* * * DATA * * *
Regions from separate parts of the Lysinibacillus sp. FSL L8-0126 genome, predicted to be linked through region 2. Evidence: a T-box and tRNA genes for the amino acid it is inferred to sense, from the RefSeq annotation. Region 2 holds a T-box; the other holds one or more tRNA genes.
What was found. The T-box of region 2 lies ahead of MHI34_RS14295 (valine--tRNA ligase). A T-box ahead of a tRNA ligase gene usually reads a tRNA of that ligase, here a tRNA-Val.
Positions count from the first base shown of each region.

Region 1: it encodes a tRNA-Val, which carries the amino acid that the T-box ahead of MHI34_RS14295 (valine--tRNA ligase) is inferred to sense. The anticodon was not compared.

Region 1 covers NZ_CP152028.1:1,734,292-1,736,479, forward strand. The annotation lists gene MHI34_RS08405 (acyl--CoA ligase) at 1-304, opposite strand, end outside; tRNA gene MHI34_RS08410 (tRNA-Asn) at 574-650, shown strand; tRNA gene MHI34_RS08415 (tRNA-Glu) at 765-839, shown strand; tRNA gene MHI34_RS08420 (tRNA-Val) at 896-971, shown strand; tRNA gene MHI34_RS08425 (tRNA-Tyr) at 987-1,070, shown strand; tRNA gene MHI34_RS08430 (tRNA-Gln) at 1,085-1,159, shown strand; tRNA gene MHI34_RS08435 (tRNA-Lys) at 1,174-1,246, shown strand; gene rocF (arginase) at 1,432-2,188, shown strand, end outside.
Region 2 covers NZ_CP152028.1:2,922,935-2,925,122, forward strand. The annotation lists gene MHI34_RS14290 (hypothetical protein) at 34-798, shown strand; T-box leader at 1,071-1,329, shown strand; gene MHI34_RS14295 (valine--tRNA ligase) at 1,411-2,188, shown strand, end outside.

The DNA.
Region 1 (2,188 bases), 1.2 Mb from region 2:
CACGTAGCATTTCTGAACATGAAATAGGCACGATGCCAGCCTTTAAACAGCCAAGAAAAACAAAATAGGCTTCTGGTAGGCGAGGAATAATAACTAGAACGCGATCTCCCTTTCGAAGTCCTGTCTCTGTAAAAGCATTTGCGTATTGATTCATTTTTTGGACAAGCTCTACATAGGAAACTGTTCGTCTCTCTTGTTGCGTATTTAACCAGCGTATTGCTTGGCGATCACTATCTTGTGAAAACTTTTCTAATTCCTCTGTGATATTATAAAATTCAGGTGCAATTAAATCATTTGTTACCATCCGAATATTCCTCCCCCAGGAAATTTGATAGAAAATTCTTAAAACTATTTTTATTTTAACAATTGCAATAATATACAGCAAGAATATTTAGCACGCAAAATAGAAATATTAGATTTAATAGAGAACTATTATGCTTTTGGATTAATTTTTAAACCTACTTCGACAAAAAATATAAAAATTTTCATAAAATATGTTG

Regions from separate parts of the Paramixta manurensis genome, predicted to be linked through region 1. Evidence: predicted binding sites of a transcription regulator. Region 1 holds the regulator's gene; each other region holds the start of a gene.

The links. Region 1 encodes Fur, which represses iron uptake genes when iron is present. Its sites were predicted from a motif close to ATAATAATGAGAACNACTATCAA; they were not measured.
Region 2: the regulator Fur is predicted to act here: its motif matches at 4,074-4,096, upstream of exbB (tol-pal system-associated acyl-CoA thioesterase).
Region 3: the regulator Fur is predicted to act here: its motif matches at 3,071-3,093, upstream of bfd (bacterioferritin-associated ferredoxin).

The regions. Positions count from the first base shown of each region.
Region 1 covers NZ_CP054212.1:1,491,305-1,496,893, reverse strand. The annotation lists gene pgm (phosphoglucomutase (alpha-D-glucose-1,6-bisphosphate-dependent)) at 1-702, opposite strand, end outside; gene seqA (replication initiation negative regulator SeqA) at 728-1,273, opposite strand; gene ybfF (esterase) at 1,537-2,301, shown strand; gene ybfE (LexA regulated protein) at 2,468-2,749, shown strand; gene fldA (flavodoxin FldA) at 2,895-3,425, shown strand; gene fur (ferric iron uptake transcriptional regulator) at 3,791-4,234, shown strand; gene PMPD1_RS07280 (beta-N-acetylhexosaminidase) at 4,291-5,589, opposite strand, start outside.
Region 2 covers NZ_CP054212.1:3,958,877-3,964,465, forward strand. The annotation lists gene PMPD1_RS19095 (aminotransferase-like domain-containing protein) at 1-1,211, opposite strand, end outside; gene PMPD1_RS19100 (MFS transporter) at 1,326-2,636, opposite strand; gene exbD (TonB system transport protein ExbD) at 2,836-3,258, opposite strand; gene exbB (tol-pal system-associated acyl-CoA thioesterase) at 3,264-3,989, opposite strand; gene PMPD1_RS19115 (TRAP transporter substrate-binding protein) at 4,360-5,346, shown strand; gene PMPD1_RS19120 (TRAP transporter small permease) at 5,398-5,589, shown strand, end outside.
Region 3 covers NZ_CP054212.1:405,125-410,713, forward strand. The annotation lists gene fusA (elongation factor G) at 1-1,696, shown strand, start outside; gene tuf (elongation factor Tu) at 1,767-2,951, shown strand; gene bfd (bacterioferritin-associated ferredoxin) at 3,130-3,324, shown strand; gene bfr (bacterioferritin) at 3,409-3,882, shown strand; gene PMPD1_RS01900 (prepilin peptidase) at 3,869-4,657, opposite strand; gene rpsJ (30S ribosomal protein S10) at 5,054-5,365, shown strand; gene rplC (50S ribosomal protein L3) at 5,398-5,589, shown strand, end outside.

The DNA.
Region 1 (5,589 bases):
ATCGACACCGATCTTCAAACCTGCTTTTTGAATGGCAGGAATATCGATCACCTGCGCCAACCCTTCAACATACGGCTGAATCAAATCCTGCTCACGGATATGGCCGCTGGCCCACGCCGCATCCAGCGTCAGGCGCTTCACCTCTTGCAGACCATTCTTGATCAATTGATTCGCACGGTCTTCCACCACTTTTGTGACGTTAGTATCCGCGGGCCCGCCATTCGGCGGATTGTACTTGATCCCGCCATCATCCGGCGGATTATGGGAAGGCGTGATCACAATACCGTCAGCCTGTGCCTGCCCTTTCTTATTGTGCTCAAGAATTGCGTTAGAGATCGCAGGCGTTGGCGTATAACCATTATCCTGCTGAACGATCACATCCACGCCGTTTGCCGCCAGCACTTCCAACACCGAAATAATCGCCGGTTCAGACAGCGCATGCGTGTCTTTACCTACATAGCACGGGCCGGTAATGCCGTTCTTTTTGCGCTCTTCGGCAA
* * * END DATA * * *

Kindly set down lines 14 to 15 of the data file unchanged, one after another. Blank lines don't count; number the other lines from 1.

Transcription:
The regions. Positions count from the first base shown of each region.
Region 1 covers NZ_CP054212.1:1,491,305-1,496,893, reverse strand. The annotation lists gene pgm (phosphoglucomutase (alpha-D-glucose-1,6-bisphosphate-dependent)) at 1-702, opposite strand, end outside; gene seqA (replication initiation negative regulator SeqA) at 728-1,273, opposite strand; gene ybfF (esterase) at 1,537-2,301, shown strand; gene ybfE (LexA regulated protein) at 2,468-2,749, shown strand; gene fldA (flavodoxin FldA) at 2,895-3,425, shown strand; gene fur (ferric iron uptake transcriptional regulator) at 3,791-4,234, shown strand; gene PMPD1_RS07280 (beta-N-acetylhexosaminidase) at 4,291-5,589, opposite strand, start outside.